We present a pipeline for parametric wireframe extraction from densely sampled point clouds. Our approach processes a scalar distance field that represents proximity to the nearest sharp feature curve. In intermediate stages, it detects corners, constructs curve segmentation, and builds a topological graph fitted to the wireframe. As an output, we produce parametric spline curves that can be edited and sampled arbitrarily. We evaluate our method on 50 complex 3D shapes and compare it to the novel deep learning-based technique, demonstrating superior quality.
Sharp feature lines carry essential information about human-made objects, enabling compact 3D shape representations, high-quality surface reconstruction, and are a signal source for mesh processing. While extracting high-quality lines from noisy and undersampled data is challenging for traditional methods, deep learning-powered algorithms can leverage global and semantic information from the training data to aid in the process. We propose Deep Estimators of Features (DEFs), a learning-based framework for predicting sharp geometric features in sampled 3D shapes. Differently from existing data-driven methods, which reduce this problem to feature classification, we propose to regress a scalar field representing the distance from point samples to the closest feature line on local patches. By fusing the result of individual patches, we can process large 3D models, which are impossible to process for existing data-driven methods due to their size and complexity. Extensive experimental evaluation of DEFs is implemented on synthetic and real-world 3D shape datasets and suggests advantages of our image- and point-based estimators over competitor methods, as well as improved noise robustness and scalability of our approach.
Estimation of differential geometric quantities in discrete 3D data representations is one of the crucial steps in the geometry processing pipeline. Specifically, estimating normals and sharp feature lines from raw point cloud helps improve meshing quality and allows us to use more precise surface reconstruction techniques. When designing a learnable approach to such problems, the main difficulty is selecting neighborhoods in a point cloud and incorporating geometric relations between the points. In this study, we present a geometric attention mechanism that can provide such properties in a learnable fashion. We establish the usefulness of the proposed technique with several experiments on the prediction of normal vectors and the extraction of feature lines.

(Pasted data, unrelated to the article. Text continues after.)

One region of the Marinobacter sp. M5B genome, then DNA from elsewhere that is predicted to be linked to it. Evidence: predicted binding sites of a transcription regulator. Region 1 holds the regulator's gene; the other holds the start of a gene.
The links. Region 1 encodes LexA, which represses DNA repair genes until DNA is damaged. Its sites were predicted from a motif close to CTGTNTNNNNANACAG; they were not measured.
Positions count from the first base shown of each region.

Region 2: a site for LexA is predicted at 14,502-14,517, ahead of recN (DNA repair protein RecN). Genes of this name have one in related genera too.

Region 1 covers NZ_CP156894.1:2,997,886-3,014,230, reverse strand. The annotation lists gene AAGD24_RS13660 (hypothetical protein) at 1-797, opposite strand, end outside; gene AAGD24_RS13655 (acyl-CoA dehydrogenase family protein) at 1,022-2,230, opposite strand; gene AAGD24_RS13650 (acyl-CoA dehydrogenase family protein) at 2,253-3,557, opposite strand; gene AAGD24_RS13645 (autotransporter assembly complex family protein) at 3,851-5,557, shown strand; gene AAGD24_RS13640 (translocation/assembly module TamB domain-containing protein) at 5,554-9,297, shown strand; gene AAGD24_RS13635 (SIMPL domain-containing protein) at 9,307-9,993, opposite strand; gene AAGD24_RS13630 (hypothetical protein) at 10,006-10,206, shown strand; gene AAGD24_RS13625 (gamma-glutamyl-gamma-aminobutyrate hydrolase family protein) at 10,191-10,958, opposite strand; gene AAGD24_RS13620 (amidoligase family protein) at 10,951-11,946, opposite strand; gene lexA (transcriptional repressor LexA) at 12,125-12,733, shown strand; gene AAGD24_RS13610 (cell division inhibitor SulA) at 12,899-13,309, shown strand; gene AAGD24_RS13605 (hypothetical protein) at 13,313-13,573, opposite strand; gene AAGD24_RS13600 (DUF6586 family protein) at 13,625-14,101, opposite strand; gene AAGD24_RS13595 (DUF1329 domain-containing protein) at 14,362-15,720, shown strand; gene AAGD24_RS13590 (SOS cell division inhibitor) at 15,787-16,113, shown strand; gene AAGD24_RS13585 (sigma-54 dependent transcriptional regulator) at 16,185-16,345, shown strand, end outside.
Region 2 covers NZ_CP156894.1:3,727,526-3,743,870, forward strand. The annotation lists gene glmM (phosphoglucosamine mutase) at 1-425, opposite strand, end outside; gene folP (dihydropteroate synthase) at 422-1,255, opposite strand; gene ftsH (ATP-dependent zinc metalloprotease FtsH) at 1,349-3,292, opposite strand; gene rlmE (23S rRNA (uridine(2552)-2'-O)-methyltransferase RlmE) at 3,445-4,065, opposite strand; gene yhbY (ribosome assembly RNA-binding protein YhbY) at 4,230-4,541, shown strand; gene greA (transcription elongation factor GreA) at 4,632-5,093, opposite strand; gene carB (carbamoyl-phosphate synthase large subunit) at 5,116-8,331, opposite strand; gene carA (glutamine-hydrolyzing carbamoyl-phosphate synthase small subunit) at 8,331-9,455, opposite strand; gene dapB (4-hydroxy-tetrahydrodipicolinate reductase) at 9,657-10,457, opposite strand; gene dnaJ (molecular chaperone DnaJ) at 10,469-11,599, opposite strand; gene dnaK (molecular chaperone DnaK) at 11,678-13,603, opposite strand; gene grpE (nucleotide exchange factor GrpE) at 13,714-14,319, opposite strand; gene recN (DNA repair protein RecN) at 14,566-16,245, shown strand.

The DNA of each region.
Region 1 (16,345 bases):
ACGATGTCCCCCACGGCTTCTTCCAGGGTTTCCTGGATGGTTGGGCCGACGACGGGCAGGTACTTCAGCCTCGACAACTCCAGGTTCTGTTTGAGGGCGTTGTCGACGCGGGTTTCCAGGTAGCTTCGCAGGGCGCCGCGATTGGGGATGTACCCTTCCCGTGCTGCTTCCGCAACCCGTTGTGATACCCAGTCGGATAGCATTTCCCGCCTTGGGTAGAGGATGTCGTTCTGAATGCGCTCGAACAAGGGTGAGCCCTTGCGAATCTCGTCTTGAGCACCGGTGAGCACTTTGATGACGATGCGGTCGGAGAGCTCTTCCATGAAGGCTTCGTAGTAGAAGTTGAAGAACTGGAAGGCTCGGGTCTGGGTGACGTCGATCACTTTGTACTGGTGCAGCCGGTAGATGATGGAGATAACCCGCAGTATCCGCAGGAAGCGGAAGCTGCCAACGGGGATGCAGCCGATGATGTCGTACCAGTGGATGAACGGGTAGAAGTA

Reconstruction of directional fields is a need in many geometry processing tasks, such as image tracing, extraction of 3D geometric features, and finding principal surface directions. A common approach to the construction of directional fields from data relies on complex optimization procedures, which are usually poorly formalizable, require a considerable computational effort, and do not transfer across applications. In this work, we propose a deep learning-based approach and study the expressive power and generalization ability.
We introduce ABC-Dataset, a collection of one million Computer-Aided Design (CAD) models for research of geometric deep learning methods and applications. Each model is a collection of explicitly parametrized curves and surfaces, providing ground truth for differential quantities, patch segmentation, geometric feature detection, and shape reconstruction. Sampling the parametric descriptions of surfaces and curves allows generating data in different formats and resolutions, enabling fair comparisons for a wide range of geometric learning algorithms. As a use case for our dataset, we perform a large-scale benchmark for estimation of surface normals, comparing existing data driven methods and evaluating their performance against both the ground truth and traditional normal estimation methods.